Triple net leases are widely popular among commercial real estate landlords, and as you search for your next office space, you’re sure to come across this type of lease. This common lease is sometimes written as “NNN,” an abbreviation of “net, net, net.”
But what exactly is a triple net lease and how is it different from a gross lease or a percentage lease? In this article, we’ll go over exactly what is covered under a triple net lease, why signing a triple net lease could be to your advantage, and how to get the most out of a triple net lease.
Triple Net Lease | The Basics
Each “N” in the “NNN” lease represents an aspect of the building’s operation expenses that the tenant agrees to pay for in addition to the rent. Under a triple net lease, you would be responsible for:
- Real estate taxes
- The majority of maintenance fees.
While triple net leases are more common than single or double net leases, it’s good to know what each additional “N” adds to the lease. Under a double net lease, the tenant is financially responsible for real estate taxes and insurance, while under a single net lease the tenant is usually only responsible for the real estate taxes.
You’re most likely to encounter a triple net lease if you’re looking to sign a long-term lease of 10+ years in a freestanding commercial building. There’s also a high possibility that your company will be the primary tenant of the building.
The Finer Details of a Triple Net Lease
- Insurance: With a triple net lease where one company rents the entire building, that tenant is required to carry an insurance policy for the building as well as potentially pay for any deductibles or uninsured damage during their tenancy. During lease negotiations, the tenant and landlord may agree that the tenant pays directly to the insurance provider instead of through the landlord, but the landlord must always have a copy of the policy.
- Taxes: Be sure to budget for annual property taxes and assume they will be raised yearly.
- Maintenance fees: Often the most vaguely defined stipulations of a triple net lease apply to maintenance fees. Some landlords will list everything including structural parts of the building, like the roof, while others will not require the tenant to pay for all maintenance fees.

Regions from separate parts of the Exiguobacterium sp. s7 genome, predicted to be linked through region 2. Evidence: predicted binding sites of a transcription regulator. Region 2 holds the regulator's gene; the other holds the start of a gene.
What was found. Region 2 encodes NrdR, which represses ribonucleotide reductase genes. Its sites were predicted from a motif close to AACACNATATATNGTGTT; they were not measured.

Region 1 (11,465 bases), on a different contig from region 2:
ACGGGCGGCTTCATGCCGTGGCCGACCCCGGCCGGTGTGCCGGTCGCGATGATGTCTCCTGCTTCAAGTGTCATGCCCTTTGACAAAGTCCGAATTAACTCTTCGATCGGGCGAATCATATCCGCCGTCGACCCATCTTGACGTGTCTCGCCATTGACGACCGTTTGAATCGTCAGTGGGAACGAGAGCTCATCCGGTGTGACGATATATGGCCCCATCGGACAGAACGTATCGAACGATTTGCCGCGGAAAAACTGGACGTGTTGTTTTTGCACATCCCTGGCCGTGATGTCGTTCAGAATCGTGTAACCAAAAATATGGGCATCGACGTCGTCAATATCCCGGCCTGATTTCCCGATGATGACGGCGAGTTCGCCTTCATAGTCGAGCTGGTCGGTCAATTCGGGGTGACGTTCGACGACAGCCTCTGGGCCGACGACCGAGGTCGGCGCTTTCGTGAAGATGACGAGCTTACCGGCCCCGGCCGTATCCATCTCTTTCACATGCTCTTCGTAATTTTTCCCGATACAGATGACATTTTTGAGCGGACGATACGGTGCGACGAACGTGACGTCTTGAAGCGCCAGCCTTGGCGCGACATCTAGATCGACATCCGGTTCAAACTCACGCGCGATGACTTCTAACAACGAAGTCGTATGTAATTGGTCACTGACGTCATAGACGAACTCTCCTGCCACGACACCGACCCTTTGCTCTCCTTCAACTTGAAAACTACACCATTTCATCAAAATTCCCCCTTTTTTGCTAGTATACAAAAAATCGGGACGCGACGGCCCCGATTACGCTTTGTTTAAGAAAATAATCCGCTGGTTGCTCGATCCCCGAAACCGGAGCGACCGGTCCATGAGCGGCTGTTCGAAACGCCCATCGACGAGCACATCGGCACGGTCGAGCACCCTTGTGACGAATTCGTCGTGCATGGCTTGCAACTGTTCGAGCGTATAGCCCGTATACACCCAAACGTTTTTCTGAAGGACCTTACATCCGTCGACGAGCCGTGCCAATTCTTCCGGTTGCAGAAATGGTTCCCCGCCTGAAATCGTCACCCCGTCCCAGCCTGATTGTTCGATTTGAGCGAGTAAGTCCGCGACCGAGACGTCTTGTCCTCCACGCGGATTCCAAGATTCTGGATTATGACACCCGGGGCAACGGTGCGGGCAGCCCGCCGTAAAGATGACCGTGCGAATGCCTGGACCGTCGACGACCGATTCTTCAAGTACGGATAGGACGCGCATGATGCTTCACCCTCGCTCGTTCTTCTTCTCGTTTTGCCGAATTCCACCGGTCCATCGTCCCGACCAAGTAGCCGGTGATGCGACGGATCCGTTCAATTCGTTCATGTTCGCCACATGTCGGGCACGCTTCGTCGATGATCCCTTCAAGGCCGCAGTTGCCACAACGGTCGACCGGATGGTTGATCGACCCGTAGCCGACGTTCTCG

- Rent: Triple net leases often have contractual rent increases built in, so review and set aside part of your budget in advance.
Another way to think about a triple net lease is that is opposite from a gross lease, where all three building expenses (real estate taxes, building insurance, and maintenance fees) fall under the landlord’s responsibility. Residential landlords are more likely to use a gross lease, while triple net leases are more favorable for commercial real estate landlords.
You can review the differences between the triple net lease and other lease types below.
|Lease Type||Expenses||Use Case|
|Gross Lease||You pay rent, the landlord covers all operating expenses but may recoup his costs with “Load Factor” in the rent.||Any commercial space|
|Modified Gross Lease||You pay rent + a portion of the building’s annual operating expenses after the first year (base year) of your lease.||Any commercial space|
|Triple Net Lease||You pay rent + taxes, insurance, and maintenance fees||Any commercial space|
|Double Net Lease||You pay rent + taxes and insurance||Any commercial space|
|Net Lease||You pay rent + some degree of taxes, insurance, and maintenance fees||Any commercial space|
|Absolute Lease||You pay rent + all building expenses (taxes, insurance, maintenance), including roof and structure repairs.||Long-term leases to credit tenants|
|Percentage Lease||You pay rent + a percentage of your monthly sales||Retail space|